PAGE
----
Leaving his parents’ house for a city on another continent, Roger learnt how to take care of himself from all points of view. “Living in London made me take care of all the household chores and pay the rent and utilities etc., for the first time. Also, the high cost of living here taught me how to spend the money I earned in a responsible manner. Anyway, I also learned to invest in things that develop my abilities in different directions. I think it’s good to save money in the first part of our lives, but we have to find a balance because this is the part in which any investment in our own personal development is a long-term gain.”
Working in education with people with special needs, changed his perspective on life. He realised how different human experiences are, including sensory experience, and he learnt to be patient and to understand that in some of the cases of autistic students the information arrives later, so he learnt to take the time necessary in communicating with them.
Non-verbal language is just one of the techniques Roger developed by using it on a daily basis. He taught drama classes aswell which combined several types of communication, including Makaton (a sign language used by autistic students) , verbal and non-verbal communication. The Makaton language is an internationally recognised linguistic program used by students with autism and by their families, speech therapists, social workers or other persons with whom they get in contact with. Roger quickly learnt to be attentive to the students needs. He was swiftly be able to identify a basic need such as hunger or thirst.
“In everyday life it happens that we become obsessed with momentary things and maybe we get angry when someone disapproves of us. We get angry in the car, in public places, at work, at home, but mostly they are minor things that we automatically forget when another thing becomes our matter of interest.”
Roger has a strong belief that people involved in voluntary activities would feel happier and positive with their own lives. “If they could see how hard life can be for young people with special needs and for their families, people would treat minor problems with much more relaxation. When you see that for children with autism common activities such as going to the park, school, pool or simply communicating when they are hungry or thirsty is a challenge and, sometimes, even a success, then you avoid complaining about minor dissatisfactions. It would be good to have more awareness related to autism because the life of many people with special needs is limited due to the high expectations of the community with regard to their behaviour.”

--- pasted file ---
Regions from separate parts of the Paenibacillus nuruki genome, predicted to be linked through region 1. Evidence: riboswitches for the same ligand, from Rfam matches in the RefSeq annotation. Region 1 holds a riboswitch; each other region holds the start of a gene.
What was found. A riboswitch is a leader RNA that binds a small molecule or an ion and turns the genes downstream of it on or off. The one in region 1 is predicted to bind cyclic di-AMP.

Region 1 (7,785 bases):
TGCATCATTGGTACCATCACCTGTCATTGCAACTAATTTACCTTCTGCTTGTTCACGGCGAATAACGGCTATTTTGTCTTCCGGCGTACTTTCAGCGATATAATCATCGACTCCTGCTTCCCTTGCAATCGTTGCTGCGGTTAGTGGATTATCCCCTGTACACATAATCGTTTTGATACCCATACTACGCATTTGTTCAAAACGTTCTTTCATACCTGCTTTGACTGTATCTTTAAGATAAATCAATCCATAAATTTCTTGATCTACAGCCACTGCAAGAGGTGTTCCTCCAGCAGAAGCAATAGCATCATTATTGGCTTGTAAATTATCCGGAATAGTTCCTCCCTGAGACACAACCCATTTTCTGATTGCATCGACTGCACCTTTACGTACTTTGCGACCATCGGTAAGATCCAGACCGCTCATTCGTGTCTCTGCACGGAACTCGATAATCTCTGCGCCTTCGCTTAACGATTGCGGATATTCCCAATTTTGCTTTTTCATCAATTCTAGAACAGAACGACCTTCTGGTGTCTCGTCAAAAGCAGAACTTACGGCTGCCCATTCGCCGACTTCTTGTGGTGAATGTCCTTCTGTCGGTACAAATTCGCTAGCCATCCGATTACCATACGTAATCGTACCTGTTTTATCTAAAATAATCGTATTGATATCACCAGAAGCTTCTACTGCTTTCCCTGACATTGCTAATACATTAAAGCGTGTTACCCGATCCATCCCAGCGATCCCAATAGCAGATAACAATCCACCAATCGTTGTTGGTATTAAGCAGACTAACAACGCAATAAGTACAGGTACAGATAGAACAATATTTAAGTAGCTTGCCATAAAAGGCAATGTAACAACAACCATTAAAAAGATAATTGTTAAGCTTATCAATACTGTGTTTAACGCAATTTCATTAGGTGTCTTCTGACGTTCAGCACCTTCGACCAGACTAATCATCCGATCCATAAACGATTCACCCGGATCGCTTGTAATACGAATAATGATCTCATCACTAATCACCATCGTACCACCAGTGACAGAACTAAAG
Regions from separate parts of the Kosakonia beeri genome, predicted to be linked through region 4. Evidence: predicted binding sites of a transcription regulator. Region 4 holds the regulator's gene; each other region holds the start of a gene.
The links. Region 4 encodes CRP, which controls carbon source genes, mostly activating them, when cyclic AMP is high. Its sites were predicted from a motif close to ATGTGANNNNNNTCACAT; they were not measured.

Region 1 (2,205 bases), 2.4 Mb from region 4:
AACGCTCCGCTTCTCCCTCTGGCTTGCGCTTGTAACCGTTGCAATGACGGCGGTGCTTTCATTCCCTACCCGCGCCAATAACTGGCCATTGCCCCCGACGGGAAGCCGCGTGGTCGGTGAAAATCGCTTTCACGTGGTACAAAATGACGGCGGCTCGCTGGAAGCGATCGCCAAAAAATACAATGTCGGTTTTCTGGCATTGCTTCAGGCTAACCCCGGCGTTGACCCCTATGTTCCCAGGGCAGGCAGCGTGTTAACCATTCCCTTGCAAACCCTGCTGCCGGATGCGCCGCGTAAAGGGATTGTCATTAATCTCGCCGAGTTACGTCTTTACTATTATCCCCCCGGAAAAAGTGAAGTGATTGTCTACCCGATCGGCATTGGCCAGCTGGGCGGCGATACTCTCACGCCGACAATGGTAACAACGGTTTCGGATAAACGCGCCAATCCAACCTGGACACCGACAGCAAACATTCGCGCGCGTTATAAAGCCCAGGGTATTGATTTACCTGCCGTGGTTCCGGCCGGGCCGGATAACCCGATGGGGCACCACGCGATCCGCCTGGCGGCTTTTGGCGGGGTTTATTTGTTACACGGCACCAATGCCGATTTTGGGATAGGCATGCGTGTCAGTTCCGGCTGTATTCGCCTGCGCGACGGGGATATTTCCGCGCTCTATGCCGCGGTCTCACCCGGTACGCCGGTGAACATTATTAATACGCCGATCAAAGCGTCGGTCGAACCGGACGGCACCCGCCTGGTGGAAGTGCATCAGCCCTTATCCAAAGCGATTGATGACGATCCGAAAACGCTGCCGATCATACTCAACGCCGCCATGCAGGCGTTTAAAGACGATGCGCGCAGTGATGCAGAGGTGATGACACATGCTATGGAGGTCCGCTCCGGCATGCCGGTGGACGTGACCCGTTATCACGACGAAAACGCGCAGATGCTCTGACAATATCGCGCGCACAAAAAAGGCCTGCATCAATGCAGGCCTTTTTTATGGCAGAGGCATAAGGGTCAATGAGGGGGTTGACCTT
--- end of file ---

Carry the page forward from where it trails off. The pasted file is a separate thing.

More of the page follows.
At this year’s summer performance Roger prepared a few scenes from William Shakespeare’s The Tempest. The scene was adapted to each student’s abilities.
Roger’s tolerance rate increased significantly during his experience at school. Also, he feels that his complex travelling experience has helped him develop more of an open mind and a healthier soul. Moving to London gave him a bigger desire to travel which led him to visit many cities in Europe.”When you go see a new place, you naturally compare it to what you are used to, with the country you were born and raised in. This broadens your perspective by which you judge and compare what is positive or less positive in your country, you understand better why in some places it works and in others it doesn’t. Moreover, you learn that what is trivial in one society can be essential in another part of the world. So, you manage to better outline in what kind of society you would like to live for a long-term. It’s interesting how much freedom we have in choosing in which corner of the world to live in.”
”I recommend to those who are uncertain about what to do, to go live in another country for a while. Living in London forced me to choose a work place, to become responsible. Although I interrupted my music study for a while, this period brought new ideas. I even thought of a possible music therapy project, which would connect the passions discovered: work with young people with special needs and music.
Roger and Claire went back to Sydney at the end of the summer because their visa expired. They knew from the beginning that the visa is only valid for two years and to prolong it would be a difficult process. They’ve made dear friends in London. During those two years, it was impossible for them not to get attached to places and people, and the fact that they had each other while living away from home made it easier for them to overcome problems. “Now I’m back to Sydney because my visa expired and I’ll soon start working in the therapy field, similar to what I did in London, but I’ll work with children between 2 and 7 years old. As for the future, I imagine myself living in England again, when I’ll get my visa again.”